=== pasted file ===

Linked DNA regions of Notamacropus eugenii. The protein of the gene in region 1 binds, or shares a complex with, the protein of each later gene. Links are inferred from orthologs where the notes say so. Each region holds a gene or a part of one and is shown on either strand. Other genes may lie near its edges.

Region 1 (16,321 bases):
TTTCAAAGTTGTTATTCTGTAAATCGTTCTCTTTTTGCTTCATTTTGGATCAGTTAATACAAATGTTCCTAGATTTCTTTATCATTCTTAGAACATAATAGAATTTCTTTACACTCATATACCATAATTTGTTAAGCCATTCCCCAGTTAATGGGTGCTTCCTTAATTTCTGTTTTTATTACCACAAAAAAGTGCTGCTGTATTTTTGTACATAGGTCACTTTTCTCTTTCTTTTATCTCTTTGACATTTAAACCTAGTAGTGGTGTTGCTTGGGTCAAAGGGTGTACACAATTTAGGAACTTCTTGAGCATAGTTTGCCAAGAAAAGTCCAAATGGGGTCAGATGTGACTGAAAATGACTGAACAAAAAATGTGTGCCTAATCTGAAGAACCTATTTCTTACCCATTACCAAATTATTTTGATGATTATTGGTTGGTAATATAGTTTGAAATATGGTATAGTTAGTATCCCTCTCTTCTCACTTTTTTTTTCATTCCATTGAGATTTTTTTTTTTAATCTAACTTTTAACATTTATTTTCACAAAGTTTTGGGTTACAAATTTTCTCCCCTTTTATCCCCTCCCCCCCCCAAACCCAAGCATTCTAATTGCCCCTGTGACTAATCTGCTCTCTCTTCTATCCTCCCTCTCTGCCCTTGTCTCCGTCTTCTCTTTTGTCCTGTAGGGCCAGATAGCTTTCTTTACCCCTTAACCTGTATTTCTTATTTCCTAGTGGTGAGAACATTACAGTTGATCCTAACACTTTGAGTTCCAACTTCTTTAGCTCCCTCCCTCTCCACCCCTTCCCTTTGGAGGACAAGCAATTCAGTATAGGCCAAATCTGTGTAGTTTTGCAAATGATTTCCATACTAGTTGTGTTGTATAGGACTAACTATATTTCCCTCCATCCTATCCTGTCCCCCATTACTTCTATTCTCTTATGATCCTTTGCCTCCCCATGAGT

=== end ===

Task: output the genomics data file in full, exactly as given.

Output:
Linked DNA regions of Notamacropus eugenii. The protein of the gene in region 1 binds, or shares a complex with, the protein of each later gene. Links are inferred from orthologs where the notes say so. Each region holds a gene or a part of one and is shown on either strand. Other genes may lie near its edges.

Region 1 (16,321 bases):
TTTCAAAGTTGTTATTCTGTAAATCGTTCTCTTTTTGCTTCATTTTGGATCAGTTAATACAAATGTTCCTAGATTTCTTTATCATTCTTAGAACATAATAGAATTTCTTTACACTCATATACCATAATTTGTTAAGCCATTCCCCAGTTAATGGGTGCTTCCTTAATTTCTGTTTTTATTACCACAAAAAAGTGCTGCTGTATTTTTGTACATAGGTCACTTTTCTCTTTCTTTTATCTCTTTGACATTTAAACCTAGTAGTGGTGTTGCTTGGGTCAAAGGGTGTACACAATTTAGGAACTTCTTGAGCATAGTTTGCCAAGAAAAGTCCAAATGGGGTCAGATGTGACTGAAAATGACTGAACAAAAAATGTGTGCCTAATCTGAAGAACCTATTTCTTACCCATTACCAAATTATTTTGATGATTATTGGTTGGTAATATAGTTTGAAATATGGTATAGTTAGTATCCCTCTCTTCTCACTTTTTTTTTCATTCCATTGAGATTTTTTTTTTTAATCTAACTTTTAACATTTATTTTCACAAAGTTTTGGGTTACAAATTTTCTCCCCTTTTATCCCCTCCCCCCCCCAAACCCAAGCATTCTAATTGCCCCTGTGACTAATCTGCTCTCTCTTCTATCCTCCCTCTCTGCCCTTGTCTCCGTCTTCTCTTTTGTCCTGTAGGGCCAGATAGCTTTCTTTACCCCTTAACCTGTATTTCTTATTTCCTAGTGGTGAGAACATTACAGTTGATCCTAACACTTTGAGTTCCAACTTCTTTAGCTCCCTCCCTCTCCACCCCTTCCCTTTGGAGGACAAGCAATTCAGTATAGGCCAAATCTGTGTAGTTTTGCAAATGATTTCCATACTAGTTGTGTTGTATAGGACTAACTATATTTCCCTCCATCCTATCCTGTCCCCCATTACTTCTATTCTCTTATGATCCTTTGCCTCCCCATGAGT